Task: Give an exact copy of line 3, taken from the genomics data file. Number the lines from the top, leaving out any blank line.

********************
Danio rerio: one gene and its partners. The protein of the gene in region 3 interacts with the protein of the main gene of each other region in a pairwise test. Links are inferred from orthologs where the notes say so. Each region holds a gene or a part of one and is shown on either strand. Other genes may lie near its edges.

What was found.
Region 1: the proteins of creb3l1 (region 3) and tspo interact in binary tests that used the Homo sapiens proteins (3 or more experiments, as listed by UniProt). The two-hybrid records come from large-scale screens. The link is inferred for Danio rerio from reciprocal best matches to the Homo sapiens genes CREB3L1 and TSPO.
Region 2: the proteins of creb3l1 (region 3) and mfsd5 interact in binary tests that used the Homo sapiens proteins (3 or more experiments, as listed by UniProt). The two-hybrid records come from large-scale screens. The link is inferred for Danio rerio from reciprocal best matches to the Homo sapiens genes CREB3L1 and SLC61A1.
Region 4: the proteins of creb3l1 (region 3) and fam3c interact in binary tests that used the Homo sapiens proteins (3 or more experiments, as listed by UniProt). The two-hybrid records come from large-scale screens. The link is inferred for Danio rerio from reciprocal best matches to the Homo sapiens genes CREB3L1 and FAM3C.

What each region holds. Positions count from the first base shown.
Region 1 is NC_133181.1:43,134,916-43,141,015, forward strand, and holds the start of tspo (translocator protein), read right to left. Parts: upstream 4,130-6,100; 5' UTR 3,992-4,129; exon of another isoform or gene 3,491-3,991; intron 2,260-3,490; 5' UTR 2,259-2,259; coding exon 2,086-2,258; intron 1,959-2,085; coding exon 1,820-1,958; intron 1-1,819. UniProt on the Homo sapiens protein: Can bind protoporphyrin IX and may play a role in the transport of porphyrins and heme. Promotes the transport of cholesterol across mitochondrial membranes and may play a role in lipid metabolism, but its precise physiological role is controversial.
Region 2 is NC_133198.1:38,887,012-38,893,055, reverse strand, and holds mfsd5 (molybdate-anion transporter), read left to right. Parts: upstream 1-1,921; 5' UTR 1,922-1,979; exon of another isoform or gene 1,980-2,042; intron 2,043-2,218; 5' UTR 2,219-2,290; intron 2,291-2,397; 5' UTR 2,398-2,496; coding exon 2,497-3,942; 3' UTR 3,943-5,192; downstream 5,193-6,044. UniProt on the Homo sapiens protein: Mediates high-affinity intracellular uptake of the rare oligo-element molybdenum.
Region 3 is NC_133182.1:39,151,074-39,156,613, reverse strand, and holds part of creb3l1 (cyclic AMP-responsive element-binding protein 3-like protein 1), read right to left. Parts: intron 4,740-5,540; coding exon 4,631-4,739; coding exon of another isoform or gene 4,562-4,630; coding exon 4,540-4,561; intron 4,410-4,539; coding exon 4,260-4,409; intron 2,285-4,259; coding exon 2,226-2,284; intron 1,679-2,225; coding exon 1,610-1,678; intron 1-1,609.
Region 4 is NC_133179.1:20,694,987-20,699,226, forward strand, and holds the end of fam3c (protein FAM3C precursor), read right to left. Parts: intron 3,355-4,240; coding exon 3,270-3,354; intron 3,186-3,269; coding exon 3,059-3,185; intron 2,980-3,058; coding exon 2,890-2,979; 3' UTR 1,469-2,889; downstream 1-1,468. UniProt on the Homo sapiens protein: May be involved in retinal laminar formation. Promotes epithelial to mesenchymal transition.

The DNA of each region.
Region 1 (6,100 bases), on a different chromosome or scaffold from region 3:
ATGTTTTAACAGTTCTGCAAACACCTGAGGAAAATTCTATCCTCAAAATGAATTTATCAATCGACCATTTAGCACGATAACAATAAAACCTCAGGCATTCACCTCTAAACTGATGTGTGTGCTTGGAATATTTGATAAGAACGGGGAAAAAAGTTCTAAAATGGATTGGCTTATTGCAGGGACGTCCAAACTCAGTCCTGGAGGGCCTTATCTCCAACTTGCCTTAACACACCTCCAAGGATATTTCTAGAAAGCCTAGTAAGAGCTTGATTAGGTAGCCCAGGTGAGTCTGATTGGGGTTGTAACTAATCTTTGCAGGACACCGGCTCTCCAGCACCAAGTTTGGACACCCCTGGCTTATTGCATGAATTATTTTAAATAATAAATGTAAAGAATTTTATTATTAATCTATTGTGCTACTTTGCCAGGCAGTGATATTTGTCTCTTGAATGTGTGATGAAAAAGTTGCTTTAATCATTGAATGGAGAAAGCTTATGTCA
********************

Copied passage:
Region 1: the proteins of creb3l1 (region 3) and tspo interact in binary tests that used the Homo sapiens proteins (3 or more experiments, as listed by UniProt). The two-hybrid records come from large-scale screens. The link is inferred for Danio rerio from reciprocal best matches to the Homo sapiens genes CREB3L1 and TSPO.